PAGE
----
6 Organizational Behavior: Chapter 86 What are the alternative job design approaches? Job enlargement and job rotation. – Job enlargement. Increases task variety by combining into one job two or more tasks that were previously assigned to separate workers. – Job rotation. Increases task variety by periodically shifting workers among jobs involving different tasks. – Enlargement and rotation use horizontal loading to increase job breadth.

7 Organizational Behavior: Chapter 87 What are the alternative job design approaches? Job enrichment. – Frederick Herzbergs view of job enrichment is based on the two-factor theory of motivation. – The practice of enhancing job content by building motivating factors such as responsibility, achievement, recognition, and personal growth into the job.

8 Organizational Behavior: Chapter 88 What are the alternative job design approaches? Job enrichment cont. – Adds planning and evaluating duties to the job content. These duties would otherwise be reserved for management. – Uses vertical loading to increase job depth. – Enriched jobs help satisfy higher order needs.

9 Organizational Behavior: Chapter 89 What are the alternative job design approaches? Job enrichment cont. – Cautionary questions regarding job enrichment. Is job enrichment expensive? Will workers demand higher pay when moving into enriched jobs?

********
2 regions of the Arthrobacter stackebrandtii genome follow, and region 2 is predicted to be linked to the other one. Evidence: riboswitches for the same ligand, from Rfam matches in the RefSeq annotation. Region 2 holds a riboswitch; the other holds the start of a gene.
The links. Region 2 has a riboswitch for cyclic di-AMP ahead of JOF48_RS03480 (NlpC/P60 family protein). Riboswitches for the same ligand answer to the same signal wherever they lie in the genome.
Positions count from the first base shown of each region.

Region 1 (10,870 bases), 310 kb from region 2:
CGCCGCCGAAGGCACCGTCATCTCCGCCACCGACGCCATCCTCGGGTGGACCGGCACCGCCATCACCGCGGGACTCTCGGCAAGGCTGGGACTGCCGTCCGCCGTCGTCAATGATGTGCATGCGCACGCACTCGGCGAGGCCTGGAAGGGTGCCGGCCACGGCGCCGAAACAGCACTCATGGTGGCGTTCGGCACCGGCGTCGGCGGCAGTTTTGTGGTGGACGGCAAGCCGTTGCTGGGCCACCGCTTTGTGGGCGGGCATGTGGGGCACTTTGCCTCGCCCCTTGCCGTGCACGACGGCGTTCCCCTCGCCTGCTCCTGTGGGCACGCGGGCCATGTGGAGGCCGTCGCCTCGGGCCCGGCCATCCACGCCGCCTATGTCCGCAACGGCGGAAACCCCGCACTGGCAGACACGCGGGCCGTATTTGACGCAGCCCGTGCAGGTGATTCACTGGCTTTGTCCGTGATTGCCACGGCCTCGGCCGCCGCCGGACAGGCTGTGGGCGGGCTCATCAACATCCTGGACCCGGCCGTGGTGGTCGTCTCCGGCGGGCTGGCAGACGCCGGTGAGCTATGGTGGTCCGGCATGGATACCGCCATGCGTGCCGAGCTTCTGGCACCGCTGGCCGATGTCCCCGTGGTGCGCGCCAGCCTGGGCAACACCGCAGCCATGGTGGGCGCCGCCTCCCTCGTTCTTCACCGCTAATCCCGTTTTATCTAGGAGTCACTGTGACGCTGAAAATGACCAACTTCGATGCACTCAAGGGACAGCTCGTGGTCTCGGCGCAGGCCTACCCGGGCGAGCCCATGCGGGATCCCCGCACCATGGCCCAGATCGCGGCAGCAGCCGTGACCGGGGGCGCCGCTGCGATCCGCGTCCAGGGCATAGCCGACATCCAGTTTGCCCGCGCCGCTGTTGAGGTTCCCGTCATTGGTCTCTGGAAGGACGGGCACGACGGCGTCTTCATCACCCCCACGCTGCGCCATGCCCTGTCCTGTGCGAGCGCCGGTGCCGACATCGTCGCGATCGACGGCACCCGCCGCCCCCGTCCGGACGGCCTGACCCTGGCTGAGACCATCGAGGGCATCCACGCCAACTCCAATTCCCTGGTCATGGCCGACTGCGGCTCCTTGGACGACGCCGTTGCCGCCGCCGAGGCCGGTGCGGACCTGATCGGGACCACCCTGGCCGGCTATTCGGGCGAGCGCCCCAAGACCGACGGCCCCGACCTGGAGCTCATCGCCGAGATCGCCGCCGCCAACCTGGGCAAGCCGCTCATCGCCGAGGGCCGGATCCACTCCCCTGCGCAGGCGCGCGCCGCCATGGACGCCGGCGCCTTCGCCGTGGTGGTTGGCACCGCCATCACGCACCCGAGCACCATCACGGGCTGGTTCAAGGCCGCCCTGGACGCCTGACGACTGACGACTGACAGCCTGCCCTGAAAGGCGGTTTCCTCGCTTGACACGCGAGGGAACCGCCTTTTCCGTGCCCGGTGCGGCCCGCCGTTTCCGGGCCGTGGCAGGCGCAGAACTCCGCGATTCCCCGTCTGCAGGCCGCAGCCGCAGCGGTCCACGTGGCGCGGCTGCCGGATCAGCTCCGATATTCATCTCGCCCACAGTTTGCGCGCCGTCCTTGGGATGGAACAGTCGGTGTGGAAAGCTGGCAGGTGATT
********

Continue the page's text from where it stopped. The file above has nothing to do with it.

10 Organizational Behavior: Chapter 810 What are the keys to designing motivating jobs? Job characteristics model. – Five core job characteristics are particularly important to job design. Skill variety. Task identity. Task significance. Autonomy. Job feedback.

11 Organizational Behavior: Chapter 811 What are the keys to designing motivating jobs? Job characteristics model cont. – Combined together, the core job characteristics create a motivating potential score (MPS). – MPS indicates the degree to which the job is capable of motivating people. – A jobs MPS can be raised by enriching the core characteristics.

12 Organizational Behavior: Chapter 812 What are the keys to designing motivating jobs? Job characteristics model cont. – When the core characteristics are highly enriched, three critical psychological states are positively influenced. Experienced meaningfulness of work. Experienced responsibility for work outcomes. Knowledge of actual results of work activities. – Positive psychological states create positive work outcomes.